Search All of the Math Forum:

Views expressed in these public forums are not endorsed by NCTM or The Math Forum.

Notice: We are no longer accepting new posts, but the forums will continue to be readable.

Topic: Matheology § 293
Replies: 44   Last Post: Jun 27, 2013 2:25 PM

 Messages: [ Previous | Next ]
 mueckenh@rz.fh-augsburg.de Posts: 18,076 Registered: 1/29/05
Re: WMytheology § 293
Posted: Jun 21, 2013 4:33 PM

muec...@rz.fh-augsburg.de wrote:

> Re: WMytheology § 293
> In article
> WM <muec...@rz.fh-augsburg.de> wrote:
>

> > On 19 Jun., 23:38, Virgil <vir...@ligriv.com> wrote:

>>> {1}, {1,2}, {1,2,3}, ... is a proper subset of |N, unioning all of them
>>> cannot give any more than |N.

>
>> Certainly not more, but a lot less.

>So, if, according to WM, the union of all FISONs does not include
all of |N, then WM must be claiming that there are natural numbers not
in any FISON.

You should understand that logical proof is meaningless in case of a contradictory theory.

Every natural number that anybody has used or ever will use belongs to a FISON, such that aleph_0 numbers must follow which are never used and cannot even be addressed.

Therefore it is a contradiction to accept a set of natural numbers that has more than any finite number of elements.

>
>> The sequence of sets is inclusion-monotonic. This means there are never two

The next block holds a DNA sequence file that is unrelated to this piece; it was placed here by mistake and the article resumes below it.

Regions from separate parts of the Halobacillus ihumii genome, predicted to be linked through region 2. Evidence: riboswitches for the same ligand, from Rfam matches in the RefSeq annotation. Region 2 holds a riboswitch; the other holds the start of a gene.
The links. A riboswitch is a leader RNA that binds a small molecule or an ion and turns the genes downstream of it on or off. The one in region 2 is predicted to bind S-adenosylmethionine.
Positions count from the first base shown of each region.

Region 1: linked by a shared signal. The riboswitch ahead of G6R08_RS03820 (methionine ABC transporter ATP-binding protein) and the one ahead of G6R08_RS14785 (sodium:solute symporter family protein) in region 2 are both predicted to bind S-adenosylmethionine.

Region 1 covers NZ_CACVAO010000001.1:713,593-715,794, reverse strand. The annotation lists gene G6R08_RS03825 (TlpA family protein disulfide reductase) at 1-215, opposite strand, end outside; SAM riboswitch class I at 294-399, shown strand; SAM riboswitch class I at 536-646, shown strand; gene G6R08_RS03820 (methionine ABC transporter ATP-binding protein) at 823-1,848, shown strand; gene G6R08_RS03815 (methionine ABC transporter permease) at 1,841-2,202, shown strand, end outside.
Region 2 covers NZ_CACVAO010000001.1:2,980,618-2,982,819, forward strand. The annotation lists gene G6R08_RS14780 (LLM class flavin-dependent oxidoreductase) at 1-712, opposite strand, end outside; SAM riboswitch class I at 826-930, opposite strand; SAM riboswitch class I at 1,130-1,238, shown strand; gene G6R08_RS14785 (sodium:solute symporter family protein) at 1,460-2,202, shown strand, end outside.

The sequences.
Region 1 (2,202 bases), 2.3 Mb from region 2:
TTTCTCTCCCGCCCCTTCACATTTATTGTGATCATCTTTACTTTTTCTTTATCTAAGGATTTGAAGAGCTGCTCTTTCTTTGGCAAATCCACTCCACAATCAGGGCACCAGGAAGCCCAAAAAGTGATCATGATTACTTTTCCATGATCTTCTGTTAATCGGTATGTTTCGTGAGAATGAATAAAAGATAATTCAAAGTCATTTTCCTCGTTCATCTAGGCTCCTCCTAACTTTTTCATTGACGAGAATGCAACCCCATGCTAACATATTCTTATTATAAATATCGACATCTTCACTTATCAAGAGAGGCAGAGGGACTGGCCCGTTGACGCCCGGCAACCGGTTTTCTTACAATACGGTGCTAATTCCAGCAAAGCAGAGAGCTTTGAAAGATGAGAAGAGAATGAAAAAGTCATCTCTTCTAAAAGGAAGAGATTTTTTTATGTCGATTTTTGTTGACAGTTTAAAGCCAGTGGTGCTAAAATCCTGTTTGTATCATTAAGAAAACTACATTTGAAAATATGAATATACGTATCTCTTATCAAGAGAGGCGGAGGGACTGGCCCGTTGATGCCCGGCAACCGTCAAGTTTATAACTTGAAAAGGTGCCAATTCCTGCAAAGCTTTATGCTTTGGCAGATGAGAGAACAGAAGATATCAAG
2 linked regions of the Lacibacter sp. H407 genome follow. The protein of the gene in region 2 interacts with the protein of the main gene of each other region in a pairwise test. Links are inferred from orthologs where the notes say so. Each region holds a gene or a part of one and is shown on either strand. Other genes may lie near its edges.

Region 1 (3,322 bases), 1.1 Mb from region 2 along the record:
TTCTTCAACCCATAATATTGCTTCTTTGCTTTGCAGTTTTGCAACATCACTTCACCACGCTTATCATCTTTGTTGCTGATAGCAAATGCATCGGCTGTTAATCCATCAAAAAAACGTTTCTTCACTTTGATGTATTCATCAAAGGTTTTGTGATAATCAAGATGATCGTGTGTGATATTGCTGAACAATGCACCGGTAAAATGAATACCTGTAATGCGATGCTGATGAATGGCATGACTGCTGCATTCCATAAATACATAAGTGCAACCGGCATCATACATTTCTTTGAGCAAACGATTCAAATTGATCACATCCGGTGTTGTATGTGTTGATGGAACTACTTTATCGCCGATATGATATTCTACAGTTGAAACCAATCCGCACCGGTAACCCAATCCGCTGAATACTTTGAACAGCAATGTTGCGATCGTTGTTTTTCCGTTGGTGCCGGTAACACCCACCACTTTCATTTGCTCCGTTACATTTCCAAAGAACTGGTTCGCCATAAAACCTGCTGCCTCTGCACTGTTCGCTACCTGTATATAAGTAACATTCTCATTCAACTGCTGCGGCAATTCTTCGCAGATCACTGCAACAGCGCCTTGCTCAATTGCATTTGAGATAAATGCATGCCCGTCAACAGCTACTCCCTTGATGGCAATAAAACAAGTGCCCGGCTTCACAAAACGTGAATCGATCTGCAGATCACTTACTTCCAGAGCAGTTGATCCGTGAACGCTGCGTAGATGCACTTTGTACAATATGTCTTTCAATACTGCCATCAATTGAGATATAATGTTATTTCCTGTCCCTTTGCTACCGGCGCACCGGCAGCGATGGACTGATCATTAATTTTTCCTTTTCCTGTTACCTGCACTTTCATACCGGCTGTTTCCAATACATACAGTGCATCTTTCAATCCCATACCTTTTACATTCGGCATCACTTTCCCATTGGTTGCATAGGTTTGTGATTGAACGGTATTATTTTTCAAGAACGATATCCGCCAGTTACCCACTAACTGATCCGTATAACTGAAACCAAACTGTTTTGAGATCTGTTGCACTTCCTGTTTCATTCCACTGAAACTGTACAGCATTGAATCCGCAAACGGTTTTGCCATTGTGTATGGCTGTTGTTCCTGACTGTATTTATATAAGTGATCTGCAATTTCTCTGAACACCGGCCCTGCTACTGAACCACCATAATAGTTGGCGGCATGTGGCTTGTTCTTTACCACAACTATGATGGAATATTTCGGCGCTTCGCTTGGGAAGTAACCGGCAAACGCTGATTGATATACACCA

>> or more sets the union of which surpasses each of the sets.

> That only holds for unions of finitely many FISONs, but there are
infinitely many FISONs.

That holds for inclusion monotonic sets. The number of elements does not play a role.

The infinite set (1/2^n) is strictly monotonic. Your arguing would allow that its limit is 100 and its sum is 1000.

> Any and every union of infinitely many FISONs includes all of |N,

>> The sequence contains only sets each of which lack aleph_0 natural numbers.

> The sequence of FISONs contains aleph_0 FISONs, and any and every union
of aleph_0 FISONs contains all of |N.

>> Lacking infinitely many natural numbers cannot be compensated by unioning
>> infinitely many of such deficient sets.

> It can, and does,

That would require that a union after infinitely many unions yields infinitely many more numbers than infinitely many unions before. That is not acceptable.

Regards, WM